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Area Forecast Discussion (AFD)

Issued by NWS Phoenix (PSR)

FXUS65 KPSR 192123

Area Forecast Discussion
National Weather Service Phoenix AZ
223 PM MST Mon Aug 19 2019

Temperatures will remain several degrees above normal as moisture
and thunderstorm activity will be very limited through Wednesday.
Another Excessive Heat episode with daily record high temperatures
is expected tomorrow and Wednesday across southern Arizona and 
southeast California. Moisture will return by Thursday to begin a 
gradual cooling trend and isolated thunderstorms back into the 
forecast for south central Arizona for the second half of this 
week, with the best chances on Friday.


Our region still lies between weak troughing to our west and
strong ridging to our east, resulting in another day of dry
southwesterly flow a loft. The aforementioned ridge has shifted
towards western Texas today and has caused our 500 mb heights to
increase a bit too (591 dm across our far western forecast area to
594 dm across the eastern forecast area). This increase in heights
combined with dry flow aloft will bring the forecast area mostly
clear skies today with temperatures a few degrees warmer than 
what was observed yesterday. Lack of substantial moisture is 
evident in the current SPC mesoscale analysis which only depicts 
0.5-0.8 inches of PWAT over the region. Across the state, the 
greatest moisture exists across far southern Arizona, close to 
the border. With a stable airmass aloft and limited moisture, 
storm chances will remain pretty much non-existent today, even 
across southeast Arizona. The HREF depicts that the best chances are
around and south of the AZ/Mexico border. Thus, another quiet day
is in store for us with high temperatures approaching 110 degrees
this afternoon.

Temperatures will increase above excessive heat thresholds for
most lower desert locations tomorrow and Wednesday as the mid- 
to-upper-level anticyclone broadens and become more zonally- 
oriented. Forecast H500 heights will increase to around 594 dm on 
Tuesday before dropping a bit on Wednesday as the high pressure 
center moves west, whereas forecast H850 temperatures will 
increase to 30-32 deg C on Tuesday and 31-33 deg C on Wednesday,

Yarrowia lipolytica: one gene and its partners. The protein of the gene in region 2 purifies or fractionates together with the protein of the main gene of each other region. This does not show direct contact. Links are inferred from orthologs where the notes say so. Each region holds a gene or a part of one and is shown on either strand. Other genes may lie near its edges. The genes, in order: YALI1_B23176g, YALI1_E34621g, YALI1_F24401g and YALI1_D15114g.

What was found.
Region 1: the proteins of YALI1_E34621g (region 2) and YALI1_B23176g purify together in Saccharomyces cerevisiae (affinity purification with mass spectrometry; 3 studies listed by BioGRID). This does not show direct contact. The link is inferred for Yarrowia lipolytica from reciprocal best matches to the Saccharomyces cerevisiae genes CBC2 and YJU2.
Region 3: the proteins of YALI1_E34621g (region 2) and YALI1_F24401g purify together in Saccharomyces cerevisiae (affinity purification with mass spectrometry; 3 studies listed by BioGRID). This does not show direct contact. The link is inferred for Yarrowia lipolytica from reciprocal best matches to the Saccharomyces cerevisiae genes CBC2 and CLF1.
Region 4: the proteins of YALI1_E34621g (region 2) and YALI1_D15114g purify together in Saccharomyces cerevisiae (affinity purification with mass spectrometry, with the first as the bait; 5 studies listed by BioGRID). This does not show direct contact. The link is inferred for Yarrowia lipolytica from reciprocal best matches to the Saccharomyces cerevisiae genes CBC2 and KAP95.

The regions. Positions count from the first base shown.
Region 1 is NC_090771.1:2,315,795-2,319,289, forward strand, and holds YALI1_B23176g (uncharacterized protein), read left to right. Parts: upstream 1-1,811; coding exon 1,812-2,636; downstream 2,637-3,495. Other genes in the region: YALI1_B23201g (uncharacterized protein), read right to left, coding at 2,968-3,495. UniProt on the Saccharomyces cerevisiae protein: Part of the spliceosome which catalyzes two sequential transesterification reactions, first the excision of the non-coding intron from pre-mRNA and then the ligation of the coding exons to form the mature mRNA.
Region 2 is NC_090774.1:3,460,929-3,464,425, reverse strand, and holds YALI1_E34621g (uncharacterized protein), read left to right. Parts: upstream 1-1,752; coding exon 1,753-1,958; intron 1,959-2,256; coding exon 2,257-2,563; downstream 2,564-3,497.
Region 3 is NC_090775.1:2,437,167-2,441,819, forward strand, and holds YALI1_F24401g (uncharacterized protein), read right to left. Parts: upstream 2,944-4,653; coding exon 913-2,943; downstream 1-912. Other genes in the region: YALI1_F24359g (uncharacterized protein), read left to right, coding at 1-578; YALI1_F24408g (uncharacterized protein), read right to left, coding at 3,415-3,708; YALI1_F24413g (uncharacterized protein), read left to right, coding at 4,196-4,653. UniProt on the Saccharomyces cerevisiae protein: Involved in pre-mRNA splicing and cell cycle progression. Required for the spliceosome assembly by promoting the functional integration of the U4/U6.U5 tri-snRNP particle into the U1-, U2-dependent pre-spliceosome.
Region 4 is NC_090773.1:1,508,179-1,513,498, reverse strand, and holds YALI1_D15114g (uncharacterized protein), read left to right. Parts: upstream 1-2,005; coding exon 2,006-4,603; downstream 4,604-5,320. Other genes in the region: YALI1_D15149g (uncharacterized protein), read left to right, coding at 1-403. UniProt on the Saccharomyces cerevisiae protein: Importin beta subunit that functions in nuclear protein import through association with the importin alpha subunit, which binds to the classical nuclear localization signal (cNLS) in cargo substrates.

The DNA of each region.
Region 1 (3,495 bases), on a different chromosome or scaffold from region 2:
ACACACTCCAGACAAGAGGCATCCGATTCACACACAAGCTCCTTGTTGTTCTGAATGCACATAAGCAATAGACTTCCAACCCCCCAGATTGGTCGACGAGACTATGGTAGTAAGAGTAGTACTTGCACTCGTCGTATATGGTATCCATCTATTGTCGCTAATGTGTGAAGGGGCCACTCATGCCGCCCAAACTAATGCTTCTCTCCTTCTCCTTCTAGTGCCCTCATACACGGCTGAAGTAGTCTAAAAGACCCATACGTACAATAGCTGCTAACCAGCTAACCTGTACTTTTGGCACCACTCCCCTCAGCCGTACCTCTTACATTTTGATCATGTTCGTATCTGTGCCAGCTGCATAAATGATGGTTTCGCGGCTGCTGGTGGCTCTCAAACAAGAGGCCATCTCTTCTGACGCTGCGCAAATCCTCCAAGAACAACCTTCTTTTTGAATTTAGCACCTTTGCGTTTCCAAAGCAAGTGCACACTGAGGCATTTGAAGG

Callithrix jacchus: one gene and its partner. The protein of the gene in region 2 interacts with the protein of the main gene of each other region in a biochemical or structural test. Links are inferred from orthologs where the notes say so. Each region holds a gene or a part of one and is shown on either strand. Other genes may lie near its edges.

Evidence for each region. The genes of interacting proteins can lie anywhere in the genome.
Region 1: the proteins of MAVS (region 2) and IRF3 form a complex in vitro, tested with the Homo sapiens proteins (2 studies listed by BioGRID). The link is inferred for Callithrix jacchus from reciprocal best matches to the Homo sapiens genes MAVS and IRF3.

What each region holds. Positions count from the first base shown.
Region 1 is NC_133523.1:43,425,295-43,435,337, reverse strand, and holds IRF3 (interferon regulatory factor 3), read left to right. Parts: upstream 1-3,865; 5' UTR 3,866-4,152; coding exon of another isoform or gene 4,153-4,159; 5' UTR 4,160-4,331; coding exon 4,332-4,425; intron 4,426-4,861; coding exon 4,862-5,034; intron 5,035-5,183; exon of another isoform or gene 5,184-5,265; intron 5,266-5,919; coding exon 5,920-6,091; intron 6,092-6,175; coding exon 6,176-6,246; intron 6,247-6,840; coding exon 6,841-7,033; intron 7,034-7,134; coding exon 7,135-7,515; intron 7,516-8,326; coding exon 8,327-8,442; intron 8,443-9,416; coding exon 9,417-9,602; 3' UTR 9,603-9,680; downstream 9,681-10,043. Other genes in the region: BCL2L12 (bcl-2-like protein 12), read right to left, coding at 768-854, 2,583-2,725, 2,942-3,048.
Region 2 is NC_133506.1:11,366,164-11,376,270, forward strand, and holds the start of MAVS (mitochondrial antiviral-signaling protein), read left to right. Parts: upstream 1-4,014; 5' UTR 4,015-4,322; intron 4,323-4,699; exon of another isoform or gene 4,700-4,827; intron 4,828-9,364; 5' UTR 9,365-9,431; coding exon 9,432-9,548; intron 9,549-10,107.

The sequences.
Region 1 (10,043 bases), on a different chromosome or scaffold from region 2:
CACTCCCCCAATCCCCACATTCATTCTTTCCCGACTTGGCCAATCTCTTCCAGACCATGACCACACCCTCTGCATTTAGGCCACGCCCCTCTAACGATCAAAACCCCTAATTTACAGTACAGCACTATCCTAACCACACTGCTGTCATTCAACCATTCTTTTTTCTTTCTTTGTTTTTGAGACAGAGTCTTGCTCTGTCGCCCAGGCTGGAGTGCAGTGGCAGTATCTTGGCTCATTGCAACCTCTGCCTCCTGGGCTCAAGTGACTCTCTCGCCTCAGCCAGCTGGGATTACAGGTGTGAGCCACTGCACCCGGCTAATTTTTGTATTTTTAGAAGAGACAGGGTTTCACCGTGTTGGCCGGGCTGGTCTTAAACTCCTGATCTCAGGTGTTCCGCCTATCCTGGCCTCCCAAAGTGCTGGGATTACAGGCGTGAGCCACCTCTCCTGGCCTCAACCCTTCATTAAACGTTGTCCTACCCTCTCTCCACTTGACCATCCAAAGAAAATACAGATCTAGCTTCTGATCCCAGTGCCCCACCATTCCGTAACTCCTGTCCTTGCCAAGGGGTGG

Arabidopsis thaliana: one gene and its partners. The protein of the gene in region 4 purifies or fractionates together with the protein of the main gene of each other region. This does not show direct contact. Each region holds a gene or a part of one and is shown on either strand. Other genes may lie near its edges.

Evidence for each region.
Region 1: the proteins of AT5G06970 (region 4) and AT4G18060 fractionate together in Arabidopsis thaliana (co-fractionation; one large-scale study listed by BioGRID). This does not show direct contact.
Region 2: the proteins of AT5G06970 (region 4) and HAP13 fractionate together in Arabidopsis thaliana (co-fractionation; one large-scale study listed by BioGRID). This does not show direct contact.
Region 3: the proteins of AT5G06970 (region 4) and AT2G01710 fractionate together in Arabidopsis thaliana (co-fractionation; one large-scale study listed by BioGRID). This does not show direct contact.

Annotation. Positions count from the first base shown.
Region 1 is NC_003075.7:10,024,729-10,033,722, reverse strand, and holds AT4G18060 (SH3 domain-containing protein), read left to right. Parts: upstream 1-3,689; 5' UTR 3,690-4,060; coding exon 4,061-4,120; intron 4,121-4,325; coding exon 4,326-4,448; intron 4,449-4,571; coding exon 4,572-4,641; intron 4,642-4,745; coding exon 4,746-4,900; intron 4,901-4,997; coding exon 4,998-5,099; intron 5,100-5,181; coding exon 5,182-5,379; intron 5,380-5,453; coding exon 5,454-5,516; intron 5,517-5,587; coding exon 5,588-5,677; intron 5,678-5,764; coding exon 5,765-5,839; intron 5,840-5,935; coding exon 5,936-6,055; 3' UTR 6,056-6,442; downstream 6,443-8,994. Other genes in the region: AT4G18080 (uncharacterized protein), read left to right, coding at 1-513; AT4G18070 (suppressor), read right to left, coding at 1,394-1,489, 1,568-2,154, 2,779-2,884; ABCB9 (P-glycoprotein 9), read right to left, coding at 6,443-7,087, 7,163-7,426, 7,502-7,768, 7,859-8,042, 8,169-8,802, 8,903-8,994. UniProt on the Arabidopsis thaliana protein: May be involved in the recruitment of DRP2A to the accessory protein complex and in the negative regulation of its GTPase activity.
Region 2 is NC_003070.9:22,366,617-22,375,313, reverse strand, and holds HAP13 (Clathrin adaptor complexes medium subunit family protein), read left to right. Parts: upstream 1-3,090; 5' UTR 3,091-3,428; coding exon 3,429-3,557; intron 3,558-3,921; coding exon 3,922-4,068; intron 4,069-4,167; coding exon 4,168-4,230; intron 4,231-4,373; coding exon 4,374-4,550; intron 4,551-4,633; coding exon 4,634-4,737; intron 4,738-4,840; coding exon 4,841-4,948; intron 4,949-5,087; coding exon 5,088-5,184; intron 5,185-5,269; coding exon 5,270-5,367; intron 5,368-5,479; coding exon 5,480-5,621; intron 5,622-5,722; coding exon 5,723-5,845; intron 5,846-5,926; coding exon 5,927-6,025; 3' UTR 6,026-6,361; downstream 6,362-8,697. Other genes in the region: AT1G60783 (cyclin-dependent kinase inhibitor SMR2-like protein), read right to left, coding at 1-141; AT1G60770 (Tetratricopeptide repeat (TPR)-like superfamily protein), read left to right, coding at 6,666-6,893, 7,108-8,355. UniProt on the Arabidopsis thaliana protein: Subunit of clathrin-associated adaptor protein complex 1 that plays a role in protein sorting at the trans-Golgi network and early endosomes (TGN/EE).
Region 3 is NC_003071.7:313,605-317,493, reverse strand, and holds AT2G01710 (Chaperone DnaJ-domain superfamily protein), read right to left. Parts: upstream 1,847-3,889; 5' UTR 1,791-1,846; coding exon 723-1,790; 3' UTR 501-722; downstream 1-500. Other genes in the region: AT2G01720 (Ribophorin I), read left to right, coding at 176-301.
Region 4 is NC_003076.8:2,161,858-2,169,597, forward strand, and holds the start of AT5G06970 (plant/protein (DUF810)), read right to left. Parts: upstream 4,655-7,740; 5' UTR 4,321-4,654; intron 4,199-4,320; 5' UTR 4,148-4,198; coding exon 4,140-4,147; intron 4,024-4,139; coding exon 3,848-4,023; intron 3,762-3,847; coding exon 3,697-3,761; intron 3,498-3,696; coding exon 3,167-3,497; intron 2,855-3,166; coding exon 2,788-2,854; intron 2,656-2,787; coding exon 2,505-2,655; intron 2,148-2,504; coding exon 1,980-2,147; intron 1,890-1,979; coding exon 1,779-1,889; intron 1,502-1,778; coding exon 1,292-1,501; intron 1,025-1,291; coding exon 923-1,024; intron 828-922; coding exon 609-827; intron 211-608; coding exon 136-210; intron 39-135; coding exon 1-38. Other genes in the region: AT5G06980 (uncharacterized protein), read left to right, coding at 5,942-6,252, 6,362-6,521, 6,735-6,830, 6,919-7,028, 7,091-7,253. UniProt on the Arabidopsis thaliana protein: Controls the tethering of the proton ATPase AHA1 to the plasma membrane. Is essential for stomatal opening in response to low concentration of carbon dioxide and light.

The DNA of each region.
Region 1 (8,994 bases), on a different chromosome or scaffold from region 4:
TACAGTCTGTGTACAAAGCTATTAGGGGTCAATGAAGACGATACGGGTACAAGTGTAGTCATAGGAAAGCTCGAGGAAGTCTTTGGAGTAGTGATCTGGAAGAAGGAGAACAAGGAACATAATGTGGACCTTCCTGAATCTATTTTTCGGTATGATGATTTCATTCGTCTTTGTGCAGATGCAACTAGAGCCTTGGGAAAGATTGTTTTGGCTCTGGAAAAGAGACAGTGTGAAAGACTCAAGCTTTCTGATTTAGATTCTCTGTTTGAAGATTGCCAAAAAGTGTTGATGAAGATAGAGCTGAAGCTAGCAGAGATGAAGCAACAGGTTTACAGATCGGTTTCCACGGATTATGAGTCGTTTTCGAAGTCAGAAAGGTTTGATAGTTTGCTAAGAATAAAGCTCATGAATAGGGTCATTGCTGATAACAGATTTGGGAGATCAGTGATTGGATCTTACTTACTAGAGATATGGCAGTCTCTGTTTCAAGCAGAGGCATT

about a degree warmer than last week's excessive heat episode. 
Therefore, our Excessive Heat Warning across most of the lower 
deserts of Arizona and southeast California continues, with daily 
records likely being set on Wednesday and possibly on Tuesday. A 
Gulf moisture surge associated with an increase in convection on 
both sides of the Gulf of California on Wednesday should occur 
over the lower deserts Wednesday night into Thursday to bring an 
end to this excessive heat episode for most locations. Although 
there is a chance that this warning will need to be extended into 
Thursday for some portions of southeast California, higher 
confidence in the moisture surge across the lower deserts should 
only allow for isolated locations to exceed excessive heat 
thresholds, with temperatures on Thursday being similar to today. 

An easterly wave currently located east of the Yucatan Peninsula
that will trigger the aforementioned convection on Wednesday will
move northwest on Thursday and Friday to help cause a northward 
expansion of strong convective complexes over the Sierra Madre. 
In addition, nearly all models show the development of a tropical 
cyclone just off the coast of Mexico by the middle of the week 
that should track northwest about 100-200 miles west of Cabo San 
Lucas by Friday. This should help advect significant upper level 
moisture into southern Arizona and southeast California for Friday
and Saturday with regular Gulf surges maintaining dewpoints in 
the mid 50s to mid 60s. At the very least, decreased heights aloft
and increasing cloud cover will allow temperatures to decrease 
back to near normal levels in the lower to mid 100s over the lower
deserts with isolated to scattered thunderstorms each afternoon